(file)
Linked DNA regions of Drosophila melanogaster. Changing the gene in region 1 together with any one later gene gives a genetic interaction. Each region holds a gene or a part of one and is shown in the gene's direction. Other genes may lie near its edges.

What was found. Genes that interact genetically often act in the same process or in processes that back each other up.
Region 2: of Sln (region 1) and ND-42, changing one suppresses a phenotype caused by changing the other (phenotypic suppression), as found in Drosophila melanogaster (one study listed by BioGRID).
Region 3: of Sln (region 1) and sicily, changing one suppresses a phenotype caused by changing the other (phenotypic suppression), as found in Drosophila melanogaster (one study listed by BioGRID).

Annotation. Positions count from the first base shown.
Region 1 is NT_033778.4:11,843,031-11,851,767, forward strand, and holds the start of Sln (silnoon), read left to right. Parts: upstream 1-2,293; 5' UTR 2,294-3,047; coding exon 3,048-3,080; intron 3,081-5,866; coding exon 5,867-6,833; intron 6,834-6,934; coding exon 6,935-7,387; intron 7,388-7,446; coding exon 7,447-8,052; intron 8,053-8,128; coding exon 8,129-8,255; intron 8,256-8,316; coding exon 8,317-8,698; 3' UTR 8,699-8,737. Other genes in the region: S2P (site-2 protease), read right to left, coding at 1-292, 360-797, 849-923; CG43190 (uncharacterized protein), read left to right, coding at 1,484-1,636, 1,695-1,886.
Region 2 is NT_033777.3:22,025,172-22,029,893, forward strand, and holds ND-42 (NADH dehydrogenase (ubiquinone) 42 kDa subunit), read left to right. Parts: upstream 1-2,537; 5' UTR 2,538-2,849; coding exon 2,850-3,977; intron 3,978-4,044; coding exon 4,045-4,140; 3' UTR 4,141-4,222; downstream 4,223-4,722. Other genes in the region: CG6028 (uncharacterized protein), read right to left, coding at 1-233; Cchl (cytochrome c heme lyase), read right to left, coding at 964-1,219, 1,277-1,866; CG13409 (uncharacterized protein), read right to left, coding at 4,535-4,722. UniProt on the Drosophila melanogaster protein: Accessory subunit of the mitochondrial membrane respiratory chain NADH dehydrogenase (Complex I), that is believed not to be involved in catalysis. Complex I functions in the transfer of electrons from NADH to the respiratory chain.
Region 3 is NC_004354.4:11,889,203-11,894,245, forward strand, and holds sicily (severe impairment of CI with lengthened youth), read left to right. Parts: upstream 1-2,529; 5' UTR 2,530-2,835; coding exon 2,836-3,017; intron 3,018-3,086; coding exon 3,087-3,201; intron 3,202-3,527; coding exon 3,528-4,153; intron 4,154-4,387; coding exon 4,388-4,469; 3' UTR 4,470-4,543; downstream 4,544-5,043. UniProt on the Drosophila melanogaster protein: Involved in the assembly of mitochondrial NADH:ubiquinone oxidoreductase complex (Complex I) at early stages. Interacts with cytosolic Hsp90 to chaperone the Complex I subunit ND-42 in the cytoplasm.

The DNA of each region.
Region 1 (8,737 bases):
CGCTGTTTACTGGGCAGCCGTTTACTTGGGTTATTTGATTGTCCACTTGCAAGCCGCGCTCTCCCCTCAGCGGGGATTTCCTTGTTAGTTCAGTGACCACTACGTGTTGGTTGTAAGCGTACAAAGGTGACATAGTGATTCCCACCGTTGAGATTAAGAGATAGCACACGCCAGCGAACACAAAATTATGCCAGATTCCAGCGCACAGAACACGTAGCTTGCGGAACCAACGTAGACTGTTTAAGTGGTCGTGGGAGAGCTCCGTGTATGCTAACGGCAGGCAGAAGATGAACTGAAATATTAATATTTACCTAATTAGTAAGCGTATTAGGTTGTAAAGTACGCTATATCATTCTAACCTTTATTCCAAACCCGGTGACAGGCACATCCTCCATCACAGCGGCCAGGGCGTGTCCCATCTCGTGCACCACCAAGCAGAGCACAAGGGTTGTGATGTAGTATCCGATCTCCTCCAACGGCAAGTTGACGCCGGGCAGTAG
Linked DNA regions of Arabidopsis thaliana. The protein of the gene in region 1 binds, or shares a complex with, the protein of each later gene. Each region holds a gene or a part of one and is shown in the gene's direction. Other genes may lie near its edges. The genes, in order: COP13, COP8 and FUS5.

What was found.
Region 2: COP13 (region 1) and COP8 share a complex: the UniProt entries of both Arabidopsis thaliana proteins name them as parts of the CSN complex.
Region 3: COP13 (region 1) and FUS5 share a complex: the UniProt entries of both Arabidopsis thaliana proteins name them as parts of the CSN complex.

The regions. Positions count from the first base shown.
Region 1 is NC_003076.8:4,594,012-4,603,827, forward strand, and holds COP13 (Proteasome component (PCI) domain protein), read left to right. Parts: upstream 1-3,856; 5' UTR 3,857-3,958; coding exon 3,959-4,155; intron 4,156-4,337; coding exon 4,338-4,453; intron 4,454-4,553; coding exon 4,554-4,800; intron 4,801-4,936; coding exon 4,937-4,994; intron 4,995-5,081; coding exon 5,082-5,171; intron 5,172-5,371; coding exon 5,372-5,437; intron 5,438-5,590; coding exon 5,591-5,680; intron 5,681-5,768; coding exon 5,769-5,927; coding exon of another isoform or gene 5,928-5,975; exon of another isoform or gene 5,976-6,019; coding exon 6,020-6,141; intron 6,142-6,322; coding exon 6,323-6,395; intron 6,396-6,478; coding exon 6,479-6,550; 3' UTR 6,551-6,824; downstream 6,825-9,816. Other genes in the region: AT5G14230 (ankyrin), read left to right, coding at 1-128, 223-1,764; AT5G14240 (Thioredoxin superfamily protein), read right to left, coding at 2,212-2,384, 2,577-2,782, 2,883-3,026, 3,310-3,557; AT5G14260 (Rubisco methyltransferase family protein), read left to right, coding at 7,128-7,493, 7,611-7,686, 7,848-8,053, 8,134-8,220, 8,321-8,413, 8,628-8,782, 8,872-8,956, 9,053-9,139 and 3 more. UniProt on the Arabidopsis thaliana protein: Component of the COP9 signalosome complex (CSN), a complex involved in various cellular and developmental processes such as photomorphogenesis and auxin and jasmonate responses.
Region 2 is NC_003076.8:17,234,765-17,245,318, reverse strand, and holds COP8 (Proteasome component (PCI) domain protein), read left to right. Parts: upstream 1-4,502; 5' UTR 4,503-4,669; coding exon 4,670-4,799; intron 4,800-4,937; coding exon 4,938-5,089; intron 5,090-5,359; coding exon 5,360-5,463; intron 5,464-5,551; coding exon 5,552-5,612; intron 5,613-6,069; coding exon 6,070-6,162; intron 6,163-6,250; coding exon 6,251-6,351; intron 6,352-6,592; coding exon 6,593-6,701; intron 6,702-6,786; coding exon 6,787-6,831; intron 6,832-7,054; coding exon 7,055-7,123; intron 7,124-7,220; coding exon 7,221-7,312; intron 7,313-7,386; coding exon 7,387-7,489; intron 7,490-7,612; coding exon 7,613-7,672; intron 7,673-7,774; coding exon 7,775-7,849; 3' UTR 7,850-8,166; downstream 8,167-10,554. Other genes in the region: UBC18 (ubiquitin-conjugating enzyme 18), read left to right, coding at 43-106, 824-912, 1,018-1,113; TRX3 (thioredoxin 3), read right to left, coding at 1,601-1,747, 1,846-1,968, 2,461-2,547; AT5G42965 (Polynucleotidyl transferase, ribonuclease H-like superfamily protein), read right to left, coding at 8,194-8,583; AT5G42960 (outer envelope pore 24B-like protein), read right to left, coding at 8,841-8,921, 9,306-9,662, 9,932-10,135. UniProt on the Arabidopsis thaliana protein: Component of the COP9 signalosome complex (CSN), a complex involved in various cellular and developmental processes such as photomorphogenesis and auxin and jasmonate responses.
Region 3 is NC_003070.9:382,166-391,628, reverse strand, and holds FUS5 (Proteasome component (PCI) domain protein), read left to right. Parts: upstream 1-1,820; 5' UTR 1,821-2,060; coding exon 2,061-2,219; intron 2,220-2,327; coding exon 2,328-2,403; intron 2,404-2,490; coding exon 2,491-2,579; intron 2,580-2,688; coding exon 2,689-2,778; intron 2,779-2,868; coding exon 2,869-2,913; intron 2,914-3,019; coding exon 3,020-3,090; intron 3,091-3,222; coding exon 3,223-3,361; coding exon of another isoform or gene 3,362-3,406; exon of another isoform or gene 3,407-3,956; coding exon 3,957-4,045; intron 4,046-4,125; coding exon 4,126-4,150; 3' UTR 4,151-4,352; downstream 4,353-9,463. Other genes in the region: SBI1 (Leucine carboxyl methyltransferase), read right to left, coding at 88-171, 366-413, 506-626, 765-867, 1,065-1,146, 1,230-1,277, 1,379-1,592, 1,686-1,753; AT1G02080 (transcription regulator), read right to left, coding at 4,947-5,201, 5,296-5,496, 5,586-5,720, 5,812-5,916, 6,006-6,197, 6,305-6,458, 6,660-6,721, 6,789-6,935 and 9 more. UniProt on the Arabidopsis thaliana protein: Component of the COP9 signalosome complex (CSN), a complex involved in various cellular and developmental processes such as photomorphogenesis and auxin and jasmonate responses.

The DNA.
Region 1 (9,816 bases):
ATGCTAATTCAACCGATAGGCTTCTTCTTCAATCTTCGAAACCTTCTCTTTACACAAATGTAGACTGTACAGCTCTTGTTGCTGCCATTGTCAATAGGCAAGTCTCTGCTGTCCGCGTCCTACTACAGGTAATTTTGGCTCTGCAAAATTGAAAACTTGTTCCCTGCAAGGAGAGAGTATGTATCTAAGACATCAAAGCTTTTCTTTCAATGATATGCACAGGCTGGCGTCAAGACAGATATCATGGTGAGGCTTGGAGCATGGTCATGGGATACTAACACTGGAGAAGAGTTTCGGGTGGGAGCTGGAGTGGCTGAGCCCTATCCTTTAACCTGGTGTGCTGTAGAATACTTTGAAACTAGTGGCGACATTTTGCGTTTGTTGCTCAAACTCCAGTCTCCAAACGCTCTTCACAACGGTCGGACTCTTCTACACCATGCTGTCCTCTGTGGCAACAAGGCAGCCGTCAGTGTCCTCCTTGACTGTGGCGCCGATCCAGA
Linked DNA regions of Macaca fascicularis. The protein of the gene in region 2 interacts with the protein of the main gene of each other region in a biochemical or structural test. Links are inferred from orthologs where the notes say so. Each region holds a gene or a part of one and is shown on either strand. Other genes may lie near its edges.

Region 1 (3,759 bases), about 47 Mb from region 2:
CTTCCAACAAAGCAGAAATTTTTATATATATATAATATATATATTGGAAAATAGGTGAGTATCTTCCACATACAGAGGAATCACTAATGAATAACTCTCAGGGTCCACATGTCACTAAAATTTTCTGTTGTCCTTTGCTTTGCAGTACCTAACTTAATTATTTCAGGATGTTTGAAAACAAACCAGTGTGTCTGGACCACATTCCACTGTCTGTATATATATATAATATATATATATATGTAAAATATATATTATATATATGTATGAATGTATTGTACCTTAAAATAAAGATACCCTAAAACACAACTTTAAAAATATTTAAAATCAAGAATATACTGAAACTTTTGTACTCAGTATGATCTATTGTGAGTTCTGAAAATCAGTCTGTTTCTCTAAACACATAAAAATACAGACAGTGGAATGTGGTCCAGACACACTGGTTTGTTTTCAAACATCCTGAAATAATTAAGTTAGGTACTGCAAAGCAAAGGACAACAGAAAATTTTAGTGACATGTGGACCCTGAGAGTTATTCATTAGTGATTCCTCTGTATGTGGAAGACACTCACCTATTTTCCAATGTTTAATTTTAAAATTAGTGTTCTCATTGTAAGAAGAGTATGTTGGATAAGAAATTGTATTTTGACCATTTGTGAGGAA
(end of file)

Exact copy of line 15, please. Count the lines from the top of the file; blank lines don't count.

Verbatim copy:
Region 3: COP13 (region 1) and FUS5 share a complex: the UniProt entries of both Arabidopsis thaliana proteins name them as parts of the CSN complex.